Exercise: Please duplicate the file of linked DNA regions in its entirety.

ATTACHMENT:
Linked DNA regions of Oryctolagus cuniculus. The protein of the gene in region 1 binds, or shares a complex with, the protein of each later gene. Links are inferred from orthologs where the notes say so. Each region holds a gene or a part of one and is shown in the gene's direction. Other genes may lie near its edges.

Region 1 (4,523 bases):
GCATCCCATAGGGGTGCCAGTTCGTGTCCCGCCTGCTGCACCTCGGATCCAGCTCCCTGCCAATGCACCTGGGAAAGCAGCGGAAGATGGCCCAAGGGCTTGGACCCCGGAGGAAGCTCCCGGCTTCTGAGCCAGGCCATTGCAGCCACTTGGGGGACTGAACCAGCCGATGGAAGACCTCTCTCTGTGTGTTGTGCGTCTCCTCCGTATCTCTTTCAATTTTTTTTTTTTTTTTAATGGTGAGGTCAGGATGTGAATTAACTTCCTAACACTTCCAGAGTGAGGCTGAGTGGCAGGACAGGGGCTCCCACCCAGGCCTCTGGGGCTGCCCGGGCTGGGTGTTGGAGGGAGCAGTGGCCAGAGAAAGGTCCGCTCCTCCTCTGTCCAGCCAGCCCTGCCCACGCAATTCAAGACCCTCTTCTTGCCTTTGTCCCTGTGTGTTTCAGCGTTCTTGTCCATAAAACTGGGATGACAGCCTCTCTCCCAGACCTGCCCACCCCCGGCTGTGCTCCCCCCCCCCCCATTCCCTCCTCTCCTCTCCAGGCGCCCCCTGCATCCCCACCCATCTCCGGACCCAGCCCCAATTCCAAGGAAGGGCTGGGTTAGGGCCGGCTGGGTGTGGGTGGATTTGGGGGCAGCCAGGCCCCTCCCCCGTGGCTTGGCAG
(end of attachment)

Linked DNA regions of Oryctolagus cuniculus. The protein of the gene in region 1 binds, or shares a complex with, the protein of each later gene. Links are inferred from orthologs where the notes say so. Each region holds a gene or a part of one and is shown in the gene's direction. Other genes may lie near its edges.

Region 1 (4,523 bases):
GCATCCCATAGGGGTGCCAGTTCGTGTCCCGCCTGCTGCACCTCGGATCCAGCTCCCTGCCAATGCACCTGGGAAAGCAGCGGAAGATGGCCCAAGGGCTTGGACCCCGGAGGAAGCTCCCGGCTTCTGAGCCAGGCCATTGCAGCCACTTGGGGGACTGAACCAGCCGATGGAAGACCTCTCTCTGTGTGTTGTGCGTCTCCTCCGTATCTCTTTCAATTTTTTTTTTTTTTTTAATGGTGAGGTCAGGATGTGAATTAACTTCCTAACACTTCCAGAGTGAGGCTGAGTGGCAGGACAGGGGCTCCCACCCAGGCCTCTGGGGCTGCCCGGGCTGGGTGTTGGAGGGAGCAGTGGCCAGAGAAAGGTCCGCTCCTCCTCTGTCCAGCCAGCCCTGCCCACGCAATTCAAGACCCTCTTCTTGCCTTTGTCCCTGTGTGTTTCAGCGTTCTTGTCCATAAAACTGGGATGACAGCCTCTCTCCCAGACCTGCCCACCCCCGGCTGTGCTCCCCCCCCCCCCATTCCCTCCTCTCCTCTCCAGGCGCCCCCTGCATCCCCACCCATCTCCGGACCCAGCCCCAATTCCAAGGAAGGGCTGGGTTAGGGCCGGCTGGGTGTGGGTGGATTTGGGGGCAGCCAGGCCCCTCCCCCGTGGCTTGGCAG